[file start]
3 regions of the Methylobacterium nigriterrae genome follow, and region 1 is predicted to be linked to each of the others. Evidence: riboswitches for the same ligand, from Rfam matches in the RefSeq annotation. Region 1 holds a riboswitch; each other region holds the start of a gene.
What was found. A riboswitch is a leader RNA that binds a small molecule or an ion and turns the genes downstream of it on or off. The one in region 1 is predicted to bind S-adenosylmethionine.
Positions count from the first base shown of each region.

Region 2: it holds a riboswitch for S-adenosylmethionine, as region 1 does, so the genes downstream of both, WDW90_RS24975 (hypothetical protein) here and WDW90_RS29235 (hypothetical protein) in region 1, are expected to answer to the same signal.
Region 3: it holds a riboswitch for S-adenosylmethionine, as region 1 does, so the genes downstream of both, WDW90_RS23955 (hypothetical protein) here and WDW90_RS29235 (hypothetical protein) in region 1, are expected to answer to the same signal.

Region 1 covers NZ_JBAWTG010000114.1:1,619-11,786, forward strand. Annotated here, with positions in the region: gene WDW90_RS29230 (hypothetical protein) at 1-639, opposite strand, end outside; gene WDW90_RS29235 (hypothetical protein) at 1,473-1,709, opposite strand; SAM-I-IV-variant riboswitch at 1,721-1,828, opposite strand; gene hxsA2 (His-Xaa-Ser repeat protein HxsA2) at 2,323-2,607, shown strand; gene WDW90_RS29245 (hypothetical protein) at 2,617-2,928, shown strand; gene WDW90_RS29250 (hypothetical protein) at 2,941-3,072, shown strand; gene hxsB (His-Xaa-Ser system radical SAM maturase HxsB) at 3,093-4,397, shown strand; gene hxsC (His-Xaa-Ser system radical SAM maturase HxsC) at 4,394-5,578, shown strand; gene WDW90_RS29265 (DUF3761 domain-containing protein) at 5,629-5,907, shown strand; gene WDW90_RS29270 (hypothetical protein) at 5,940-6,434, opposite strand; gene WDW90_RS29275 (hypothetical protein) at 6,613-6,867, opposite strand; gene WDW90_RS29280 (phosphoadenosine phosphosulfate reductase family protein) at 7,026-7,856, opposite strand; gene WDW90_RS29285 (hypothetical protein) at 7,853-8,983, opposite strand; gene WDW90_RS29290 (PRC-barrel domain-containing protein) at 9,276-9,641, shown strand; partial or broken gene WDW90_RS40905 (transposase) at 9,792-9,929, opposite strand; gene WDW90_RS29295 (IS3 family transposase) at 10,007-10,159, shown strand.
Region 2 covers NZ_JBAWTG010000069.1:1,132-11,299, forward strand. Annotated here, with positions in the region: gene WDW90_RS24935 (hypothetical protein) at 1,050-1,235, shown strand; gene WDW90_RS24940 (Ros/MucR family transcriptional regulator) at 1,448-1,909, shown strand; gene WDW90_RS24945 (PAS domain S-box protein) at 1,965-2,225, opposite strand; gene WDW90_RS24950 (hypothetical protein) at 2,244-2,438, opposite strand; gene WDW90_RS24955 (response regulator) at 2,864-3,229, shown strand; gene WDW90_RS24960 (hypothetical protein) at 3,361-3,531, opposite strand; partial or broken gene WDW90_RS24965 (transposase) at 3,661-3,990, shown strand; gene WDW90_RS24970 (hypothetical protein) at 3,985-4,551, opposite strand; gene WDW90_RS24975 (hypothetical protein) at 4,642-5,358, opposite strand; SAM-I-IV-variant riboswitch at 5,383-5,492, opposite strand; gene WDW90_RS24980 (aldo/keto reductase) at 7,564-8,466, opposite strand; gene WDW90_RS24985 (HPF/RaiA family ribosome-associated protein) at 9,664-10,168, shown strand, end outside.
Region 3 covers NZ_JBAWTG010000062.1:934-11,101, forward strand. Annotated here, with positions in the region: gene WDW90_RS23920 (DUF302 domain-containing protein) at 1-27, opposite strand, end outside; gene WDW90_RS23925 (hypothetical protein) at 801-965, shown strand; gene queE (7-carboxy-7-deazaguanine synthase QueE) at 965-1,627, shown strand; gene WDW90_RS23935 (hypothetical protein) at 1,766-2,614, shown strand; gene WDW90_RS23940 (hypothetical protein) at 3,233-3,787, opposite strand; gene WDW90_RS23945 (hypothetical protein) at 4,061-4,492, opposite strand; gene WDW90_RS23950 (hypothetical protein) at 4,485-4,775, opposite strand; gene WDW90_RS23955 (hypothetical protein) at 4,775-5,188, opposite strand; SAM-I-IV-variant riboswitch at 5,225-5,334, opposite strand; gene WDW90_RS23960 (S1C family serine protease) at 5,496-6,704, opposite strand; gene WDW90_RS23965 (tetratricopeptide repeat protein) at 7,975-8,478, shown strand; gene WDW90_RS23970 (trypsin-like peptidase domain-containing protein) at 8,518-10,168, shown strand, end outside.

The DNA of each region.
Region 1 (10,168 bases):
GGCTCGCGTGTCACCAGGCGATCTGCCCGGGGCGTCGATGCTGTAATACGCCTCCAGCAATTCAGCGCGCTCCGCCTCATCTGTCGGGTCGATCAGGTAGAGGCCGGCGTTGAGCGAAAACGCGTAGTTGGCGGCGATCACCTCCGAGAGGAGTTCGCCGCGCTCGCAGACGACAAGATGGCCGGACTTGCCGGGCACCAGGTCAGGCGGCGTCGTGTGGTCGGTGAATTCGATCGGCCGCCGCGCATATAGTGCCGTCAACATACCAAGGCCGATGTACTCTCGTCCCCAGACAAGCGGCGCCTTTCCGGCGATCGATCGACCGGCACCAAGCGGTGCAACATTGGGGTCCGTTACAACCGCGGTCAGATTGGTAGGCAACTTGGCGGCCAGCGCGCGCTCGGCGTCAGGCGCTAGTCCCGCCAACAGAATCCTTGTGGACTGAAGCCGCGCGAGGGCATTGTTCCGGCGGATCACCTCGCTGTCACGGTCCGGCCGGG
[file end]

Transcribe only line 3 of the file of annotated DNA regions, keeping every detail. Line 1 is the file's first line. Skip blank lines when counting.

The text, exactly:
Positions count from the first base shown of each region.